However, Kirkwood’s ghoulish Psychogeography proves uncomfortably caricatured. And terminally, LaBute’s Some White Chick is sickeningly nasty, brutish and short.

We are asked to sit and watch as a pair of middle-class American youths, between casually munching on junk food, beat up and stab a whimpering adolescent girl to death. They finish off with necrophilia and a video camera, making a snuff movie. LaBute may want this to be hailed as the most shocking piece of theatre ever staged, but it just felt to me, horribly, as if the dramatist was getting a kick out of it, without producing any substantial analysis or argument.

The most illuminating moral comment, on the night I attended, was half the audience refusing to clap.

‘Endgame’ (0844 412 4659) to 5 Dec; ‘Life is a Dream’(0870 060 6624) to 28 Nov; ‘Terror 2009’ (020 7407 0234) to 24 Oct

Arts and Entertainment

Film Leonardo DiCaprio hunts Tom Hardy

Arts and Entertainment
And now for something completely different: the ‘Sin City’ episode of ‘Casualty’
TV
Have you tried new the Independent Digital Edition apps?
Arts and Entertainment

ebooksNow available in paperback
Arts and Entertainment

ebooks
Latest stories from i100
Have you tried new the Independent Digital Edition apps?
SPONSORED FEATURES

ES Rentals

    Independent Dating
    and  

    By clicking 'Search' you
    are agreeing to our
    Terms of Use.

    Turkey-Kurdish conflict: Obama's deal with Ankara is a betrayal of Syrian Kurds and may not even weaken Isis

    US betrayal of old ally brings limited reward

    Since the accord, the Turks have only waged war on Kurds while no US bomber has used Incirlik airbase, says Patrick Cockburn
    VIPs gather for opening of second Suez Canal - but doubts linger over security

    'A gift from Egypt to the rest of the world'

    VIPs gather for opening of second Suez Canal - but is it really needed?
    Jeremy Corbyn dresses abysmally. That's a great thing because it's genuine

    Jeremy Corbyn dresses abysmally. That's a great thing because it's genuine

    Fashion editor, Alexander Fury, applauds a man who clearly has more important things on his mind
    The male menopause and intimations of mortality

    Aches, pains and an inkling of mortality

    So the male menopause is real, they say, but what would the Victorians, 'old' at 30, think of that, asks DJ Taylor
    Man Booker Prize 2015: Anna Smaill - How can I possibly be on the list with these writers I have idolised?

    'How can I possibly be on the list with these writers I have idolised?'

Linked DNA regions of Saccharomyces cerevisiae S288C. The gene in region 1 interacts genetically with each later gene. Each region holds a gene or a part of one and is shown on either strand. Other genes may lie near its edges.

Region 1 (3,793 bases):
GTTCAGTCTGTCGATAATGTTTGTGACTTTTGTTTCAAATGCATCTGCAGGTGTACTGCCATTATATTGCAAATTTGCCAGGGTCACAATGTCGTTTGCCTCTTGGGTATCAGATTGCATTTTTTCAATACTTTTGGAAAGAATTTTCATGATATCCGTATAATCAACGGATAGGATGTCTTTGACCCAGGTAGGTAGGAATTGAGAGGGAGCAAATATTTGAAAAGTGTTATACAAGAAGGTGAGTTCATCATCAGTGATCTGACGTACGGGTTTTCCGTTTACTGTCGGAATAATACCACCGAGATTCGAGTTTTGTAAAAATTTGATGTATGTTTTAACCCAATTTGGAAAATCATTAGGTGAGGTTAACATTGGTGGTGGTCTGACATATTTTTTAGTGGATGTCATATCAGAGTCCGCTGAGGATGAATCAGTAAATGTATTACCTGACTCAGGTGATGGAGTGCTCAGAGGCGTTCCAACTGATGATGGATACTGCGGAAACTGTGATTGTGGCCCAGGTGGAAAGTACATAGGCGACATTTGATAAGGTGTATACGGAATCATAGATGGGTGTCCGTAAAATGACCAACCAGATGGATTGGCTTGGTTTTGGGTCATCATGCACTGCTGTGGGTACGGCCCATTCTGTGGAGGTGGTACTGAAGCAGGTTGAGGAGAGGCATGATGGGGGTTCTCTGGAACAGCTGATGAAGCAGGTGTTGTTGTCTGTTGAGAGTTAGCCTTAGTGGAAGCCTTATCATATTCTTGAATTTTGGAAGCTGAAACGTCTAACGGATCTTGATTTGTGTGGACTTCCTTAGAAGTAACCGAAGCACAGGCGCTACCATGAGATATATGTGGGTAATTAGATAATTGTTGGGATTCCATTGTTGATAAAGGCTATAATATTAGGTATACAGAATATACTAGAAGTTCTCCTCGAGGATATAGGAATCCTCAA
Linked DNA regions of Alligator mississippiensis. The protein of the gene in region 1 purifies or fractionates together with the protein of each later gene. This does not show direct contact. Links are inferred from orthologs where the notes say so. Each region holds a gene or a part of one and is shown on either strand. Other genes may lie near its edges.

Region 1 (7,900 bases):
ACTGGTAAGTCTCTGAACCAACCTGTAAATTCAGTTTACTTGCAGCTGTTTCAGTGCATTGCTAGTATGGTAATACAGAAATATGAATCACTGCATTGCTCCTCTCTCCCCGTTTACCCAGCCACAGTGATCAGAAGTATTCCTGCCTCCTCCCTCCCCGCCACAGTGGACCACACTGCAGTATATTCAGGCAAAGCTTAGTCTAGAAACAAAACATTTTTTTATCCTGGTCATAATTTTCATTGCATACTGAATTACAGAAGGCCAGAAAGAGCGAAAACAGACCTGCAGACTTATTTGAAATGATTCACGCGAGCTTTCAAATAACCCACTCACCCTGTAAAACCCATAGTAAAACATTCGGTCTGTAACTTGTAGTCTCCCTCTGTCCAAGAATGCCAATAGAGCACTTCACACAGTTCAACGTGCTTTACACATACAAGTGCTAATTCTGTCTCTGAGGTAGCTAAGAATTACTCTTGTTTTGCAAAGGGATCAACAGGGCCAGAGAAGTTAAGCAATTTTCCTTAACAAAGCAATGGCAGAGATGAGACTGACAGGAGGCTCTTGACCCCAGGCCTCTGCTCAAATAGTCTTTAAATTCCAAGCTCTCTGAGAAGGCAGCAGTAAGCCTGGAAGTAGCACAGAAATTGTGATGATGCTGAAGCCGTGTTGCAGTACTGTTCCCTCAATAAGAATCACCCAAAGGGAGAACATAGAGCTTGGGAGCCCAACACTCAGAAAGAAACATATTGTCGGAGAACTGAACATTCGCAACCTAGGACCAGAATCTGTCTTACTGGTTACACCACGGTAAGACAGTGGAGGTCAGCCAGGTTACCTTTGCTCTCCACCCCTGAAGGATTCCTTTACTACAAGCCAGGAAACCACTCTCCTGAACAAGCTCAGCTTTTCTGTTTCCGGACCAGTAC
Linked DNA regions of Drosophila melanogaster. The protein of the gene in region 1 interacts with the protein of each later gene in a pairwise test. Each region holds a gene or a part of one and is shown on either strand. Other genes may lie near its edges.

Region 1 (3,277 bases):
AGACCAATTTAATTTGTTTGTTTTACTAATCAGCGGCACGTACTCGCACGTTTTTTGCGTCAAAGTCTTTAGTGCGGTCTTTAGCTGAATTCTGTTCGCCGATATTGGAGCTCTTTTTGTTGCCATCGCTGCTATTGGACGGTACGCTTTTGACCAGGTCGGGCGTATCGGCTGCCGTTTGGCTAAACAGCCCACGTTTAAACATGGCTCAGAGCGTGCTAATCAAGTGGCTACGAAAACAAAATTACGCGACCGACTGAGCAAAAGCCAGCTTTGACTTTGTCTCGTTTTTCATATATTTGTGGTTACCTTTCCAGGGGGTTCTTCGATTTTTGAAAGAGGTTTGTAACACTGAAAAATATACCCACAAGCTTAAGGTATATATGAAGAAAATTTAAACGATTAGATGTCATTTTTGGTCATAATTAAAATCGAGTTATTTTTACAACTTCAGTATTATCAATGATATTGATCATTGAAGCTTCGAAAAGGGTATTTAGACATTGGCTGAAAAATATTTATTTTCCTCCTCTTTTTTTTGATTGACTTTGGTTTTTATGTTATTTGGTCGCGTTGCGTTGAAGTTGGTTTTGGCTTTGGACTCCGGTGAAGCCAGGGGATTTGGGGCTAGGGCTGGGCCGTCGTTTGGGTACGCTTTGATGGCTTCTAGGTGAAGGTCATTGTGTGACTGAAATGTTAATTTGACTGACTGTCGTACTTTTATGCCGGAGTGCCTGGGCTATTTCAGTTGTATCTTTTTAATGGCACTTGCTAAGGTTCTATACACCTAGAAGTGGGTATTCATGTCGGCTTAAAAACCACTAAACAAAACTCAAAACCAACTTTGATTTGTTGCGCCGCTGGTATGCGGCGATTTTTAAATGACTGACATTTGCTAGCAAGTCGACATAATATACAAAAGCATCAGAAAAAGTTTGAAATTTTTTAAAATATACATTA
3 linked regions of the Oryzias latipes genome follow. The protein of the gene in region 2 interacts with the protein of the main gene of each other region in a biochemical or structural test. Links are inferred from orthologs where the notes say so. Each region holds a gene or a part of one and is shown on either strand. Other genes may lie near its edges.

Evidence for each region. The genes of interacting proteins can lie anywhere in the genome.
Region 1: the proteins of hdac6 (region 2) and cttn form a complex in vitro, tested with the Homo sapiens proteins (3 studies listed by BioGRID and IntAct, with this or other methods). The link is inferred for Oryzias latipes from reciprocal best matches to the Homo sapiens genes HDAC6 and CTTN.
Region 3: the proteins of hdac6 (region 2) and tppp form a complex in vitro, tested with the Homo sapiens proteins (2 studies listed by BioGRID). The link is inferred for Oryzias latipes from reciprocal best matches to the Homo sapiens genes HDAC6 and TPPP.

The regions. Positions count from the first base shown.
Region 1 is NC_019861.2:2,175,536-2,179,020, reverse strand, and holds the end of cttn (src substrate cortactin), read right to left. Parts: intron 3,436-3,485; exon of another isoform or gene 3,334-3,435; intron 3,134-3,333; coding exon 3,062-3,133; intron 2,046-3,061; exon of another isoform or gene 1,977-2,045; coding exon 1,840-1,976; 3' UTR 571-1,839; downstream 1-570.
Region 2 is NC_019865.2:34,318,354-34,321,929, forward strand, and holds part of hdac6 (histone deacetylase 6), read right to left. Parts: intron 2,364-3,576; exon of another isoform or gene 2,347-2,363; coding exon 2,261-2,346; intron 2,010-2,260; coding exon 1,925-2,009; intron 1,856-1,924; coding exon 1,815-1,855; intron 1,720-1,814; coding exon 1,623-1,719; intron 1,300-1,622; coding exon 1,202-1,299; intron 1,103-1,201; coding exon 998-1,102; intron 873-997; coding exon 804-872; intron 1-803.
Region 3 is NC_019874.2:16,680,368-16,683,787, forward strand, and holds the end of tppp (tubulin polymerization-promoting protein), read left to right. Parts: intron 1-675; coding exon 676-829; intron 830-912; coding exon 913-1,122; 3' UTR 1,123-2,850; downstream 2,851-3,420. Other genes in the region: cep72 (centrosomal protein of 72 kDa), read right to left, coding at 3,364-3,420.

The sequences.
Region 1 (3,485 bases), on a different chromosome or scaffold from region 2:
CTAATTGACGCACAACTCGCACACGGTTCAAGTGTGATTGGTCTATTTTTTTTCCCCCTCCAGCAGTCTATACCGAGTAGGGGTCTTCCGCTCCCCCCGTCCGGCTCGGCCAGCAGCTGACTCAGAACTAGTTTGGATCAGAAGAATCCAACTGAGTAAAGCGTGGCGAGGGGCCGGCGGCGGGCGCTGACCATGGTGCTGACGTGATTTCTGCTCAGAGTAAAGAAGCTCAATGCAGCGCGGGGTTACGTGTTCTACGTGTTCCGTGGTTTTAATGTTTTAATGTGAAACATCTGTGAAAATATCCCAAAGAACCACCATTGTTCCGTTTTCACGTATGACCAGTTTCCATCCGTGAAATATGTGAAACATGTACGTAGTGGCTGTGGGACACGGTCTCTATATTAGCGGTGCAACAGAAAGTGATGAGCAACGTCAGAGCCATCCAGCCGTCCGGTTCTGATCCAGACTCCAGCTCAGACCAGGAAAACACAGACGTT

Man Booker Prize nominee Anna Smaill on the rise of Kiwi lit
    Bettany Hughes interview: The historian on how Socrates would have solved Greece's problems

    Bettany Hughes interview

    The historian on how Socrates would have solved Greece's problems
    Art of the state: Pyongyang propaganda posters to be exhibited in China

    Art of the state

    Pyongyang propaganda posters to be exhibited in China
    Mildreds and Vanilla Black have given vegetarian food a makeover in new cookbooks

    Vegetarian food gets a makeover

    Long-time vegetarian Holly Williams tries to recreate some of the inventive recipes in Mildreds and Vanilla Black's new cookbooks
    The haunting of Shirley Jackson: Was the gothic author's life really as bleak as her fiction?

    The haunting of Shirley Jackson

    Was the gothic author's life really as bleak as her fiction?
    Bill Granger recipes: Heading off on holiday? Try out our chef's seaside-inspired dishes...

    Bill Granger's seaside-inspired recipes

    These dishes are so easy to make, our chef is almost embarrassed to call them recipes
    Ashes 2015: Tourists are limp, leaderless and distinctly UnAustralian

    Tourists are limp, leaderless and distinctly UnAustralian

    A woefully out-of-form Michael Clarke embodies his team's fragile Ashes campaign, says Michael Calvin
    Blairites be warned, this could be the moment Labour turns into Syriza

    Andrew Grice: Inside Westminster

    Blairites be warned, this could be the moment Labour turns into Syriza
    HMS Victory: The mystery of Britain's worst naval disaster is finally solved - 271 years later

    The mystery of Britain's worst naval disaster is finally solved - 271 years later

    Exclusive: David Keys reveals the research that finally explains why HMS Victory went down with the loss of 1,100 lives
    Survivors of the Nagasaki atomic bomb attack: Japan must not abandon its post-war pacifism

    'I saw people so injured you couldn't tell if they were dead or alive'

    Nagasaki survivors on why Japan must not abandon its post-war pacifism
    Jon Stewart: The voice of Democrats who felt Obama had failed to deliver on his 'Yes We Can' slogan, and the voter he tried hardest to keep onside

    The voter Obama tried hardest to keep onside

    Outgoing The Daily Show host, Jon Stewart, became the voice of Democrats who felt the President had failed to deliver on his ‘Yes We Can’ slogan. Tim Walker charts the ups and downs of their 10-year relationship on screen